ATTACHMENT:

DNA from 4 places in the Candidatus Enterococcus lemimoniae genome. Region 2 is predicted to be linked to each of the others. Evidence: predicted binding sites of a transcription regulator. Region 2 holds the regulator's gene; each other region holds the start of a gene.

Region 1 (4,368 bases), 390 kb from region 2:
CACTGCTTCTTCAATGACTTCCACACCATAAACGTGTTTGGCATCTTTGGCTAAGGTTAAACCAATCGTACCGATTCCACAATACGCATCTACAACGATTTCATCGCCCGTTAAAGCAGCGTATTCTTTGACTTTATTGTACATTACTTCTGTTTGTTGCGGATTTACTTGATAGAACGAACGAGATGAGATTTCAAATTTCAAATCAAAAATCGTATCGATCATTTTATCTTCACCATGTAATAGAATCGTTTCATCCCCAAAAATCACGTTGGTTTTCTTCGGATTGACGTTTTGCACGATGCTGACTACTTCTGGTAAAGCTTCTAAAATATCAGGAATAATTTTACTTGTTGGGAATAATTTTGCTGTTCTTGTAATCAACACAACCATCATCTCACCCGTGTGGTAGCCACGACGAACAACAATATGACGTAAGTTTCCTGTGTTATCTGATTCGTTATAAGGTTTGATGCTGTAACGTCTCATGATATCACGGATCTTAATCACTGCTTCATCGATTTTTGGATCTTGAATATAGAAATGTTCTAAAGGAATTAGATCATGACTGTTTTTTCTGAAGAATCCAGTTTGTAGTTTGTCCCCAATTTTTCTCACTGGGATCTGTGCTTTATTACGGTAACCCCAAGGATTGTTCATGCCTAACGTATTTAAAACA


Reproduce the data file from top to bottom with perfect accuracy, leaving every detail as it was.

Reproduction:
DNA from 4 places in the Candidatus Enterococcus lemimoniae genome. Region 2 is predicted to be linked to each of the others. Evidence: predicted binding sites of a transcription regulator. Region 2 holds the regulator's gene; each other region holds the start of a gene.

Region 1 (4,368 bases), 390 kb from region 2:
CACTGCTTCTTCAATGACTTCCACACCATAAACGTGTTTGGCATCTTTGGCTAAGGTTAAACCAATCGTACCGATTCCACAATACGCATCTACAACGATTTCATCGCCCGTTAAAGCAGCGTATTCTTTGACTTTATTGTACATTACTTCTGTTTGTTGCGGATTTACTTGATAGAACGAACGAGATGAGATTTCAAATTTCAAATCAAAAATCGTATCGATCATTTTATCTTCACCATGTAATAGAATCGTTTCATCCCCAAAAATCACGTTGGTTTTCTTCGGATTGACGTTTTGCACGATGCTGACTACTTCTGGTAAAGCTTCTAAAATATCAGGAATAATTTTACTTGTTGGGAATAATTTTGCTGTTCTTGTAATCAACACAACCATCATCTCACCCGTGTGGTAGCCACGACGAACAACAATATGACGTAAGTTTCCTGTGTTATCTGATTCGTTATAAGGTTTGATGCTGTAACGTCTCATGATATCACGGATCTTAATCACTGCTTCATCGATTTTTGGATCTTGAATATAGAAATGTTCTAAAGGAATTAGATCATGACTGTTTTTTCTGAAGAATCCAGTTTGTAGTTTGTCCCCAATTTTTCTCACTGGGATCTGTGCTTTATTACGGTAACCCCAAGGATTGTTCATGCCTAACGTATTTAAAACA